Containerized agricultural exporters rely heavily on the Los Angeles and Long Beach port complex to move products overseas. However, ongoing delays at the ports have led to an estimated 22% loss of agricultural sales. Touted as a solution publicized during a White House virtual roundtable event on Oct. 13 with stakeholders, the Biden administration announced the Port of Los Angeles would begin operating around the clock, joining Long Beach, which already operates 24/7.
The expanded hours are to help relieve growing backlogs in the busiest U.S. container port complex. Convening leaders of businesses, unions and ports, the administration’s negotiation efforts have so far secured commitments from shippers and retailers to ensure extended port hours, the administration notes. The ports’ efforts will help regain terminal space by clearing import containers and allowing more fluid operations for all users.
Participants in the roundtable discussed how the movement of cargo during less congested times will allow trucks to move more quickly on highways during less crowded nighttime hours, and truckers at the ports can drop off and pick up loads more quickly.
According to a White House statement, Walmart will increase its container turnover 50% over several weeks by increasing its nighttime operations. United Parcel Service plans to increase its 24/7 operations, which will allow it to move 20% more containers off the ports. FedEx will work with its trucking and rail providers to double the number of containers it moves at night. Samsung said its warehousing operations will be open 24/7 for the next 90 days in a bid to move 60% more containers out of the ports.
Participants agreed to continue to work together, with the support of Port Envoy John Porcari, on 24/7 operations at the two ports and across the entire supply chain. They discussed additional solutions to alleviate congestion and improve efficiency. This included a temporary expansion of warehousing and rail service, improving data tools and data sharing at the ports, and increasing recruitment of truck drivers while improving the quality of trucking jobs.
Secretary of Agriculture Tom Vilsack, who serves on the Supply Chain Disruptions Task Force formed by the president in June, says the administration remains focused on getting more people and more work done at the ports, which he says remains a crucial issue in terms of the nation’s ability to both get product in and get product out of the nation’s ports.
The cost to ship a container has increased between 300 and 500% in the past two years. Meanwhile, U.S. producers are losing 10-40% of their export value to these added costs. Vilsack says this is combination of a number of factors that increased demand as the country opened up from a very difficult situation involving the pandemic.
“As we opened up, the demand was great, and I think what we have seen is a significant fragility of our supply chain, not just in the United States, but globally,” Vilsack adds. He says this also reinforces the need for the historic investment in the bipartisan infrastructure plan, which invests $17 billion in ports, as well as needed investments in roads and bridges.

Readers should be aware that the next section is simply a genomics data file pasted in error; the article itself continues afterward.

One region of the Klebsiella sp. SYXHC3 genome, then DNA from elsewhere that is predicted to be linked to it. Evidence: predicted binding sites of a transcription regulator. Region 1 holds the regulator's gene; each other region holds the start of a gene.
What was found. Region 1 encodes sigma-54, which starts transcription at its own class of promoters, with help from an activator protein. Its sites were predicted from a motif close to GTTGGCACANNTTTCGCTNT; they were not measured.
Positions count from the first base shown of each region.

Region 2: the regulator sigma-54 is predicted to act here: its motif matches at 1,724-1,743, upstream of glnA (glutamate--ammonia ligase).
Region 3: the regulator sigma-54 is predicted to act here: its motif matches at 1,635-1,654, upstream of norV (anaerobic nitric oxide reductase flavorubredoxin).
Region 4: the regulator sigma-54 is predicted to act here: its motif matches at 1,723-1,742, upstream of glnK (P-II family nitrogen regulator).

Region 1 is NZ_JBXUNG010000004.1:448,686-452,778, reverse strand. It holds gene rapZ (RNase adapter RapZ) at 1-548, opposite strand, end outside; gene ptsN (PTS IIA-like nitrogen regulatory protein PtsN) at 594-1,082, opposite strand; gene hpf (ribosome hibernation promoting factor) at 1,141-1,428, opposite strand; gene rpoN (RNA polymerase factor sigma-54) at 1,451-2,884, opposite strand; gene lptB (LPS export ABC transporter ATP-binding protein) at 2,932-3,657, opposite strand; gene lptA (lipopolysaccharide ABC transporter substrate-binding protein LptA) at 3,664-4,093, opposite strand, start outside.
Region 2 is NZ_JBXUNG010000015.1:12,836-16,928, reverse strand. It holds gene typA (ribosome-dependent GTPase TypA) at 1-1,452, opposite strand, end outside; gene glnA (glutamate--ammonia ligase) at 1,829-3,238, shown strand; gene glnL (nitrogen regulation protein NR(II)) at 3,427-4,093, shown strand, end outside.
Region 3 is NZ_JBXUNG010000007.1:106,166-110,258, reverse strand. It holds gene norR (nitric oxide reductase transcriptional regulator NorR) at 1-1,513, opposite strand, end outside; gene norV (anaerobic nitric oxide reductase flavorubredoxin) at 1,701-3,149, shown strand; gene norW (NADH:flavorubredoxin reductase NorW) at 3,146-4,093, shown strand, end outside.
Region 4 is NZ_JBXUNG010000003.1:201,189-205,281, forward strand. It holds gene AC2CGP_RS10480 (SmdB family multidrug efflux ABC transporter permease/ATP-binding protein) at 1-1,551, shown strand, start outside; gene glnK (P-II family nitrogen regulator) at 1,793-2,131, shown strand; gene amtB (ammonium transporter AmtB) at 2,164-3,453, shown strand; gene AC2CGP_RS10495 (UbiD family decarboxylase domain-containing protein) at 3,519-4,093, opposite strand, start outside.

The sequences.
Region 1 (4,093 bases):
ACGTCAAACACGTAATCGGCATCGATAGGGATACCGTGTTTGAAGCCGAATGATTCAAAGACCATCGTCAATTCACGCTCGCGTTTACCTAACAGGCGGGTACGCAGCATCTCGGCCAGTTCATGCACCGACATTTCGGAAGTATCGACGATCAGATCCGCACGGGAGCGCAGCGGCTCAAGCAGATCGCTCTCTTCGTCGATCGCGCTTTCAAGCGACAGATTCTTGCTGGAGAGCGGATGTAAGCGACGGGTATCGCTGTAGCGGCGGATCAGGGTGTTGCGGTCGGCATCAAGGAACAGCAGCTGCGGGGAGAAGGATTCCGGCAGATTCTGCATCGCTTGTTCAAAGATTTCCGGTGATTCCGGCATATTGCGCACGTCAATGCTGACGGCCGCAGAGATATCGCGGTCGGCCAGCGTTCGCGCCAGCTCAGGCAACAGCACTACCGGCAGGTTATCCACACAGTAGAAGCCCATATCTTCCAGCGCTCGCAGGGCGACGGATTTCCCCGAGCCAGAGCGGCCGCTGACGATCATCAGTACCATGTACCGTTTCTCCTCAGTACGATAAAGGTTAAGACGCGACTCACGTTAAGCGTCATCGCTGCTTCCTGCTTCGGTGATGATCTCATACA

Peter Friedmann, executive director of the Agriculture Transportation Coalition, participated in the roundtable and believes the actions will help address port congestion. He also shared ATC has been in consultation with USDA on how to utilize recently announced Commodity Credit Corporation funds to provide $500 billion to alleviate port and supply chain congestion.
Soybean Transportation Coalition Executive Director Mike Steenhoek explains the cause for the overall stress confronting our global supply chain is the surge in consumer spending away from services into goods. “This has imposed unprecedented pressure on manufacturing and the supply chains that service it. This has been compounded by shutdowns associated with COVID outbreaks as well as persistent labor shortages. Every mode of transportation is experiencing this stress – ocean shipping, port operations, barge, railroads and trucking,” he says.
It will take time to see if the actions taken by the administration alongside businesses prove beneficial, Steenhoek says. “We support the Administration and Congress exploring any option to help mitigate this lack of fluidity. Obviously, time will tell if this proves successful.”
During a virtual roundtable event hosted by the Farmers for Free Trade the day following the roundtable, Doug Chapin, dairy producer and chairman of the Michigan Milk Producers Association, shares that the port congestion is paramount for the many dairy products going out of the West to Asian markets. The congestion puts U.S. producers at a disadvantage to world competitors who are not experiencing the same port congestion issues. “It does make the U.S. look more unreliable if New Zealand and the EU can deliver products more promptly,” he says.